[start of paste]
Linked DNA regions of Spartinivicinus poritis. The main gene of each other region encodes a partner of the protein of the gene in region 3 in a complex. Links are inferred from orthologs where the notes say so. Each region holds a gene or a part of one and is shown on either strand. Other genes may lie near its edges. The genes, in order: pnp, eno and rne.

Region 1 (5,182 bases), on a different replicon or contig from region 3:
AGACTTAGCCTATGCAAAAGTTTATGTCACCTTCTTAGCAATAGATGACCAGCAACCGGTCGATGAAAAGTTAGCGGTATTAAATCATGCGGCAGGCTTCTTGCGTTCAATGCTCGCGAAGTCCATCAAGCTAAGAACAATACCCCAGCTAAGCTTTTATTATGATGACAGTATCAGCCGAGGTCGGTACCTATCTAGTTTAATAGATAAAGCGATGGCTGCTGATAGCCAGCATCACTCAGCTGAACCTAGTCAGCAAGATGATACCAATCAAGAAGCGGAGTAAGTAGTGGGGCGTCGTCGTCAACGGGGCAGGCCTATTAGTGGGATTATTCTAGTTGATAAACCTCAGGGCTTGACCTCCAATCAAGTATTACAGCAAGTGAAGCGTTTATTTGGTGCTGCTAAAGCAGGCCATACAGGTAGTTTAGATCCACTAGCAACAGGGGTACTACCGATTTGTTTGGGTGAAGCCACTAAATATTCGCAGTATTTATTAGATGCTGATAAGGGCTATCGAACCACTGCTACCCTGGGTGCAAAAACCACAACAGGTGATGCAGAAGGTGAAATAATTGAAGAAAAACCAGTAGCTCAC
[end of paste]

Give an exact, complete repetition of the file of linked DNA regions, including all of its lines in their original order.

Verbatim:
Linked DNA regions of Spartinivicinus poritis. The main gene of each other region encodes a partner of the protein of the gene in region 3 in a complex. Links are inferred from orthologs where the notes say so. Each region holds a gene or a part of one and is shown on either strand. Other genes may lie near its edges. The genes, in order: pnp, eno and rne.

Region 1 (5,182 bases), on a different replicon or contig from region 3:
AGACTTAGCCTATGCAAAAGTTTATGTCACCTTCTTAGCAATAGATGACCAGCAACCGGTCGATGAAAAGTTAGCGGTATTAAATCATGCGGCAGGCTTCTTGCGTTCAATGCTCGCGAAGTCCATCAAGCTAAGAACAATACCCCAGCTAAGCTTTTATTATGATGACAGTATCAGCCGAGGTCGGTACCTATCTAGTTTAATAGATAAAGCGATGGCTGCTGATAGCCAGCATCACTCAGCTGAACCTAGTCAGCAAGATGATACCAATCAAGAAGCGGAGTAAGTAGTGGGGCGTCGTCGTCAACGGGGCAGGCCTATTAGTGGGATTATTCTAGTTGATAAACCTCAGGGCTTGACCTCCAATCAAGTATTACAGCAAGTGAAGCGTTTATTTGGTGCTGCTAAAGCAGGCCATACAGGTAGTTTAGATCCACTAGCAACAGGGGTACTACCGATTTGTTTGGGTGAAGCCACTAAATATTCGCAGTATTTATTAGATGCTGATAAGGGCTATCGAACCACTGCTACCCTGGGTGCAAAAACCACAACAGGTGATGCAGAAGGTGAAATAATTGAAGAAAAACCAGTAGCTCAC